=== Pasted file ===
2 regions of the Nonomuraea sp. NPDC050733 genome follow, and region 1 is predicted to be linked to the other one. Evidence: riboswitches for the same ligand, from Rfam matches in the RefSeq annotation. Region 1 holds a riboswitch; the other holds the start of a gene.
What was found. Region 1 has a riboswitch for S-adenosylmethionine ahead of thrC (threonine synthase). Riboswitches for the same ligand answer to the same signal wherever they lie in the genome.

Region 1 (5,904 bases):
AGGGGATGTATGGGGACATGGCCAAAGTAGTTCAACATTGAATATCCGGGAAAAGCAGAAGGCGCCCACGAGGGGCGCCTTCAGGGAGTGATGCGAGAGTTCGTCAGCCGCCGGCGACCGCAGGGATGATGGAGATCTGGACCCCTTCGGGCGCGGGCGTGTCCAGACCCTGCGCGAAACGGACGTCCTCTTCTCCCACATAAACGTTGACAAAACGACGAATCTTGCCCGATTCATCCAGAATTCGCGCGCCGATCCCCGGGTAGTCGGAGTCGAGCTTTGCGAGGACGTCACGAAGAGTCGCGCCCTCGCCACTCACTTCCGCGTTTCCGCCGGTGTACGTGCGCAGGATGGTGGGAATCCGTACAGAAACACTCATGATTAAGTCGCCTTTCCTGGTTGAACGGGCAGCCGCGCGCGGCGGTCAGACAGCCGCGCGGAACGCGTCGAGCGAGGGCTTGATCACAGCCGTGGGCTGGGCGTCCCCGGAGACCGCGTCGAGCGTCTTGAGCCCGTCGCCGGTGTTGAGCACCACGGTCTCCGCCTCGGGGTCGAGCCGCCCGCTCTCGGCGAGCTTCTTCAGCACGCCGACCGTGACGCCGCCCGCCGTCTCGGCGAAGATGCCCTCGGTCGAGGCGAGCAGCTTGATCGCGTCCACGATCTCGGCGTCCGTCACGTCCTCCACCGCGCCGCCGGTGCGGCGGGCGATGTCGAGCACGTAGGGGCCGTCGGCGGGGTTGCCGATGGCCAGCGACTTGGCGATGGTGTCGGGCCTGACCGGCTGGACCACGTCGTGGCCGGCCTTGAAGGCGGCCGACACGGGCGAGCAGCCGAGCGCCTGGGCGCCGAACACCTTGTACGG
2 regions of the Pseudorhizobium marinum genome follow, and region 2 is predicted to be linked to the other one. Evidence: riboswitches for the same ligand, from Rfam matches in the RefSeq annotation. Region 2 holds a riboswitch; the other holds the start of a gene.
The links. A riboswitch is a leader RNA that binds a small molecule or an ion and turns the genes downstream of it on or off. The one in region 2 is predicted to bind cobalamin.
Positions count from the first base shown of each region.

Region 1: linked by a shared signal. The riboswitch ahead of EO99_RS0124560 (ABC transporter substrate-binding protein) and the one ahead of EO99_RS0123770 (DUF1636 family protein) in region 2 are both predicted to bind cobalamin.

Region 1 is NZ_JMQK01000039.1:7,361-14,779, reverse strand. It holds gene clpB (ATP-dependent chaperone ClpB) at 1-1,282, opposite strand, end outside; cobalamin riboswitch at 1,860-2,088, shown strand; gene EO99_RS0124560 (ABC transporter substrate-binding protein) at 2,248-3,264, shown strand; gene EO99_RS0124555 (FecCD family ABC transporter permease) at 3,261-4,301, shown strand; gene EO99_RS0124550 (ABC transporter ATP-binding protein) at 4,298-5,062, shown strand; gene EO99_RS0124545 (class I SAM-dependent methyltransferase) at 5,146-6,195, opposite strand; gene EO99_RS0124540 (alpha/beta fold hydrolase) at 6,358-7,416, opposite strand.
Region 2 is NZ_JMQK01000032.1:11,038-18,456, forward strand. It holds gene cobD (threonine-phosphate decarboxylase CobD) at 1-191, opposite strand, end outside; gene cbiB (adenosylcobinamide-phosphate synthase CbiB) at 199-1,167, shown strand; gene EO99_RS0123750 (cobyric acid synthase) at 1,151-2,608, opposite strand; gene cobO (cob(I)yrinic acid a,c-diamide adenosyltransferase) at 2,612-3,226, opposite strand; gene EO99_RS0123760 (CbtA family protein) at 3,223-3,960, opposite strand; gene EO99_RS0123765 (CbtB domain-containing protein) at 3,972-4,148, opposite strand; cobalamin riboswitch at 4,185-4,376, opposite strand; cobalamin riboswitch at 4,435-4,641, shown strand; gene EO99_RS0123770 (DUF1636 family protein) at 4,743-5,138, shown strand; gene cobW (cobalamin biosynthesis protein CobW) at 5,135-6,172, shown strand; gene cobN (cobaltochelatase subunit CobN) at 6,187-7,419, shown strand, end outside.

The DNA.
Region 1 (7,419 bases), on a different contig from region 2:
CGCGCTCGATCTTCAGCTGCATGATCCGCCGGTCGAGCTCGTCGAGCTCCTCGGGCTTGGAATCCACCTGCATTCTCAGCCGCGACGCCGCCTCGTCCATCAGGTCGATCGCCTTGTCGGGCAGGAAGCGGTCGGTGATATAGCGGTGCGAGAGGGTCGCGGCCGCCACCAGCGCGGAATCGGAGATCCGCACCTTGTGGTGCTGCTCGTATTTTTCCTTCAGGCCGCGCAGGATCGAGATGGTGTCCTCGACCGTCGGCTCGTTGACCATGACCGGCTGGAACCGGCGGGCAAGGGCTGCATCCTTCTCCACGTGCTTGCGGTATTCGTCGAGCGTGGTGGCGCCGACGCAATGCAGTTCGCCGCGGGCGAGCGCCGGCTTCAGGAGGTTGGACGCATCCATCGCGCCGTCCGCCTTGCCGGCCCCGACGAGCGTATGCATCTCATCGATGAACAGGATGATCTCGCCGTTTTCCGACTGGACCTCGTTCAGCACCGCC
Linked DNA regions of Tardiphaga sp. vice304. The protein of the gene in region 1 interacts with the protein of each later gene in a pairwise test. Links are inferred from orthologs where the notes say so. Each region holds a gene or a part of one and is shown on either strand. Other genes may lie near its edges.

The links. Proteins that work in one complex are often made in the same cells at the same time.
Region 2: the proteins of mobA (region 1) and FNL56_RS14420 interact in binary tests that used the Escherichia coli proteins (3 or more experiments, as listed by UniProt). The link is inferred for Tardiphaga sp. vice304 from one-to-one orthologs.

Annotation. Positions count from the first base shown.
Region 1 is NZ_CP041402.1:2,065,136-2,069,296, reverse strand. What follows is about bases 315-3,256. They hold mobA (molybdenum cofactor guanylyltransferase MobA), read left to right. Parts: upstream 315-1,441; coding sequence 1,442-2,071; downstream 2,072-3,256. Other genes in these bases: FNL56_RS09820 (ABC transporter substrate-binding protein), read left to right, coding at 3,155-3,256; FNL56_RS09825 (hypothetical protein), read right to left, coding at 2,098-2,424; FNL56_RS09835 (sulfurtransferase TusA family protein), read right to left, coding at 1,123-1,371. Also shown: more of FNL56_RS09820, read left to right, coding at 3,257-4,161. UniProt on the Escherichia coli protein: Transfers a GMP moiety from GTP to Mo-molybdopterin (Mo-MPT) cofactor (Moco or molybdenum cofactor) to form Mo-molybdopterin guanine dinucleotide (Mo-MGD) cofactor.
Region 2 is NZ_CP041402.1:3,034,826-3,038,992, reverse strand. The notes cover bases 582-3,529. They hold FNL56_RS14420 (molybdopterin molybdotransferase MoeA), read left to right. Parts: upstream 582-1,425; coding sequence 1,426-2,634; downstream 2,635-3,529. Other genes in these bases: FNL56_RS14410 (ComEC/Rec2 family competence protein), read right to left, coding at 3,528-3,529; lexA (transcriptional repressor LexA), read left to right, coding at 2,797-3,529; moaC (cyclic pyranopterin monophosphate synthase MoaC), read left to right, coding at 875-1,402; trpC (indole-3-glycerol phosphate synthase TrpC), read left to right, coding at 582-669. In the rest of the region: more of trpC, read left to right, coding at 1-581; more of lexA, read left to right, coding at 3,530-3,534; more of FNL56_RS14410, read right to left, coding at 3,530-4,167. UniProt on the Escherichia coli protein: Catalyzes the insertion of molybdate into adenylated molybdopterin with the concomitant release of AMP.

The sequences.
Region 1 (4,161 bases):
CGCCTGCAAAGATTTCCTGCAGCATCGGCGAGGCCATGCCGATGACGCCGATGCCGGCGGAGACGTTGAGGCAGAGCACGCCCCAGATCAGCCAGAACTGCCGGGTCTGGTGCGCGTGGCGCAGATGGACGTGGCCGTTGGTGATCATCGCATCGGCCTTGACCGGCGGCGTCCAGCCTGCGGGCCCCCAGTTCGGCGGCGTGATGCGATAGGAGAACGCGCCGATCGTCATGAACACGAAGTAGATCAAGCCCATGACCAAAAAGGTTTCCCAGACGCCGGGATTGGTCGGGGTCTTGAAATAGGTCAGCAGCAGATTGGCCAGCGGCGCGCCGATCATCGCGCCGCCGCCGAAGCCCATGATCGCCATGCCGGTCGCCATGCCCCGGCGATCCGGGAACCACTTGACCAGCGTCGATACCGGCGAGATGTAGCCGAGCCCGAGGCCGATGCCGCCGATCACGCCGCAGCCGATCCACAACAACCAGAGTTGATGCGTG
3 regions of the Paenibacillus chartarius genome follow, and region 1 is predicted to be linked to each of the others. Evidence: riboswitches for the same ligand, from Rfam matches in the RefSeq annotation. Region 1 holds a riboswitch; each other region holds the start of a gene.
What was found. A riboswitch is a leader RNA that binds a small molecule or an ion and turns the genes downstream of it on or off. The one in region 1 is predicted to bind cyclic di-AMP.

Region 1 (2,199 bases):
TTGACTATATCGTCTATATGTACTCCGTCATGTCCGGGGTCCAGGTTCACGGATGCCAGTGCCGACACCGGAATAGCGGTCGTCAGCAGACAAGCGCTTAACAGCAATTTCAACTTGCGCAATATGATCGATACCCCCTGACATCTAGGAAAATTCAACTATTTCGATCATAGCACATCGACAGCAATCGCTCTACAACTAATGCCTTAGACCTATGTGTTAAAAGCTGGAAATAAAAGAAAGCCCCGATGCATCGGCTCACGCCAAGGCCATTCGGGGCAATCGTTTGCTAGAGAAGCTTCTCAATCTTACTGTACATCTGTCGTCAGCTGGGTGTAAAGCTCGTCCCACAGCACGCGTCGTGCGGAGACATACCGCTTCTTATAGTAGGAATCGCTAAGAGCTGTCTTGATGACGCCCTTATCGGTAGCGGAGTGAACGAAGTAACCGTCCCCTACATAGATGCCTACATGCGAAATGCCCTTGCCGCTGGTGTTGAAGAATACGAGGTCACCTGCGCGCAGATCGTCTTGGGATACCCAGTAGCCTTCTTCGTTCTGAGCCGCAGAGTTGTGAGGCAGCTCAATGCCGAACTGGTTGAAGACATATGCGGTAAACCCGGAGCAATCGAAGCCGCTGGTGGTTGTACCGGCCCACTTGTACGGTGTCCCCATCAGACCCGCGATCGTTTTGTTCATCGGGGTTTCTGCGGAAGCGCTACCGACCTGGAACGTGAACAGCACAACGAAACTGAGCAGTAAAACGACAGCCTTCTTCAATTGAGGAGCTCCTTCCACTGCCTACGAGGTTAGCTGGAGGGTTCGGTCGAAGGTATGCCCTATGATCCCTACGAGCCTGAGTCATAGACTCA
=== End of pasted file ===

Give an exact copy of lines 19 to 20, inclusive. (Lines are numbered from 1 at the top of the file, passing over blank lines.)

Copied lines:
Region 2 is NZ_CP041402.1:3,034,826-3,038,992, reverse strand. The notes cover bases 582-3,529. They hold FNL56_RS14420 (molybdopterin molybdotransferase MoeA), read left to right. Parts: upstream 582-1,425; coding sequence 1,426-2,634; downstream 2,635-3,529. Other genes in these bases: FNL56_RS14410 (ComEC/Rec2 family competence protein), read right to left, coding at 3,528-3,529; lexA (transcriptional repressor LexA), read left to right, coding at 2,797-3,529; moaC (cyclic pyranopterin monophosphate synthase MoaC), read left to right, coding at 875-1,402; trpC (indole-3-glycerol phosphate synthase TrpC), read left to right, coding at 582-669. In the rest of the region: more of trpC, read left to right, coding at 1-581; more of lexA, read left to right, coding at 3,530-3,534; more of FNL56_RS14410, read right to left, coding at 3,530-4,167. UniProt on the Escherichia coli protein: Catalyzes the insertion of molybdate into adenylated molybdopterin with the concomitant release of AMP.

The sequences.